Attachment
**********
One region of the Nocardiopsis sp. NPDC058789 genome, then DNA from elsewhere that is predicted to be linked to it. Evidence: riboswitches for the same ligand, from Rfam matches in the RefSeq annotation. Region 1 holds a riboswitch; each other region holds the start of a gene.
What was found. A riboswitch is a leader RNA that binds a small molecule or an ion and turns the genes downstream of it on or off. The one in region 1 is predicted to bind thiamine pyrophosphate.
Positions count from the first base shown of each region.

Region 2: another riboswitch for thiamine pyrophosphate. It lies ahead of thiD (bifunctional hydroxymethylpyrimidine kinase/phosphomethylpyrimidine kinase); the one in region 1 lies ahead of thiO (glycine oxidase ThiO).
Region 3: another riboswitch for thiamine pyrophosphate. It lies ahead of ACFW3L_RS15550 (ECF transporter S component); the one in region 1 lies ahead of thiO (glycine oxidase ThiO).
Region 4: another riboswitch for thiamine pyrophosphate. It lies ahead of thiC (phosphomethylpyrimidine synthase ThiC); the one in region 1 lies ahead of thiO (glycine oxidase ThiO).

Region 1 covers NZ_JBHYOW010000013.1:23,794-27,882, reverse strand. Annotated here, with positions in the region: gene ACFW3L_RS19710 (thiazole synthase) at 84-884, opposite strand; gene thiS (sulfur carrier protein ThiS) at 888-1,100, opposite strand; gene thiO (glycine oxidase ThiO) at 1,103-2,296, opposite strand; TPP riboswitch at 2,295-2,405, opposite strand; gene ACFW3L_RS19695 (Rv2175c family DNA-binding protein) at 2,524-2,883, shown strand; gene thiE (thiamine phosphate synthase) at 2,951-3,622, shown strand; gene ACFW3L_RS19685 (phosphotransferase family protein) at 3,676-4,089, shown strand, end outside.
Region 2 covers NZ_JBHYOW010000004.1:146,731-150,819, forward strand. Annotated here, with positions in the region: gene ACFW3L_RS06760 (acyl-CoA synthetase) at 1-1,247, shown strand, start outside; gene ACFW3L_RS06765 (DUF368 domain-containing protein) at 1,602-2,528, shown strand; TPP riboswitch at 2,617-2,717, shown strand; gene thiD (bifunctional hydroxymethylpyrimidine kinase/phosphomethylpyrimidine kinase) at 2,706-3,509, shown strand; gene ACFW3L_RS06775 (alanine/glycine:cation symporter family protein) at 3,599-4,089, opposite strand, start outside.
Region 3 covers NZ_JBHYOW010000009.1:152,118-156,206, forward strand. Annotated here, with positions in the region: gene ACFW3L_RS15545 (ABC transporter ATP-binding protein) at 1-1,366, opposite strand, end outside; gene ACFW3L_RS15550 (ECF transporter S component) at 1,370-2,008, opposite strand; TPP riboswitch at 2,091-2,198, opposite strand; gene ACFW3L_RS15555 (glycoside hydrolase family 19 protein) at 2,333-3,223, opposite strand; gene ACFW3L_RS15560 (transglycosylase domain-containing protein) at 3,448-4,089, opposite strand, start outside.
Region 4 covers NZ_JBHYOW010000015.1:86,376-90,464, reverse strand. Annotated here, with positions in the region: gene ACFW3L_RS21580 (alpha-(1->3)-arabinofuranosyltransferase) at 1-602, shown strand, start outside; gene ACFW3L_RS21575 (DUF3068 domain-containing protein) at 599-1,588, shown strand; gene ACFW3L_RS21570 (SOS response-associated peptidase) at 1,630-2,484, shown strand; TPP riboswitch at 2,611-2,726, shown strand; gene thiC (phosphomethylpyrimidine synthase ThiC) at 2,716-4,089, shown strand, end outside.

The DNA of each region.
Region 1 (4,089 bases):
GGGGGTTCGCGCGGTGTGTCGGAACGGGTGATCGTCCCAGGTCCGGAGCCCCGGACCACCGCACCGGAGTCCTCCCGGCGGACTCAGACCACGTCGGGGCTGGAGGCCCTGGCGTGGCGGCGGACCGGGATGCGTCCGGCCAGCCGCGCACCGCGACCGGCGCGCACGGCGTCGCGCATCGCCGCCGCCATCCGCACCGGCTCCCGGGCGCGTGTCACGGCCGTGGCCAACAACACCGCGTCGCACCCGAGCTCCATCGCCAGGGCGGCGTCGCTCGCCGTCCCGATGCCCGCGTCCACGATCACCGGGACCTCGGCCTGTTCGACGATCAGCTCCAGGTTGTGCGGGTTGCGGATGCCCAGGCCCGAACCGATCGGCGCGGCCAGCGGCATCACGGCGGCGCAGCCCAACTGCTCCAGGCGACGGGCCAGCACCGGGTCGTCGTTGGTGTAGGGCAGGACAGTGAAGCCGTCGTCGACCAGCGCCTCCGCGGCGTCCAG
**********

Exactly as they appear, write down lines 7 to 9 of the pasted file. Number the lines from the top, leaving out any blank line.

Region 1 covers NZ_JBHYOW010000013.1:23,794-27,882, reverse strand. Annotated here, with positions in the region: gene ACFW3L_RS19710 (thiazole synthase) at 84-884, opposite strand; gene thiS (sulfur carrier protein ThiS) at 888-1,100, opposite strand; gene thiO (glycine oxidase ThiO) at 1,103-2,296, opposite strand; TPP riboswitch at 2,295-2,405, opposite strand; gene ACFW3L_RS19695 (Rv2175c family DNA-binding protein) at 2,524-2,883, shown strand; gene thiE (thiamine phosphate synthase) at 2,951-3,622, shown strand; gene ACFW3L_RS19685 (phosphotransferase family protein) at 3,676-4,089, shown strand, end outside.
Region 2 covers NZ_JBHYOW010000004.1:146,731-150,819, forward strand. Annotated here, with positions in the region: gene ACFW3L_RS06760 (acyl-CoA synthetase) at 1-1,247, shown strand, start outside; gene ACFW3L_RS06765 (DUF368 domain-containing protein) at 1,602-2,528, shown strand; TPP riboswitch at 2,617-2,717, shown strand; gene thiD (bifunctional hydroxymethylpyrimidine kinase/phosphomethylpyrimidine kinase) at 2,706-3,509, shown strand; gene ACFW3L_RS06775 (alanine/glycine:cation symporter family protein) at 3,599-4,089, opposite strand, start outside.
Region 3 covers NZ_JBHYOW010000009.1:152,118-156,206, forward strand. Annotated here, with positions in the region: gene ACFW3L_RS15545 (ABC transporter ATP-binding protein) at 1-1,366, opposite strand, end outside; gene ACFW3L_RS15550 (ECF transporter S component) at 1,370-2,008, opposite strand; TPP riboswitch at 2,091-2,198, opposite strand; gene ACFW3L_RS15555 (glycoside hydrolase family 19 protein) at 2,333-3,223, opposite strand; gene ACFW3L_RS15560 (transglycosylase domain-containing protein) at 3,448-4,089, opposite strand, start outside.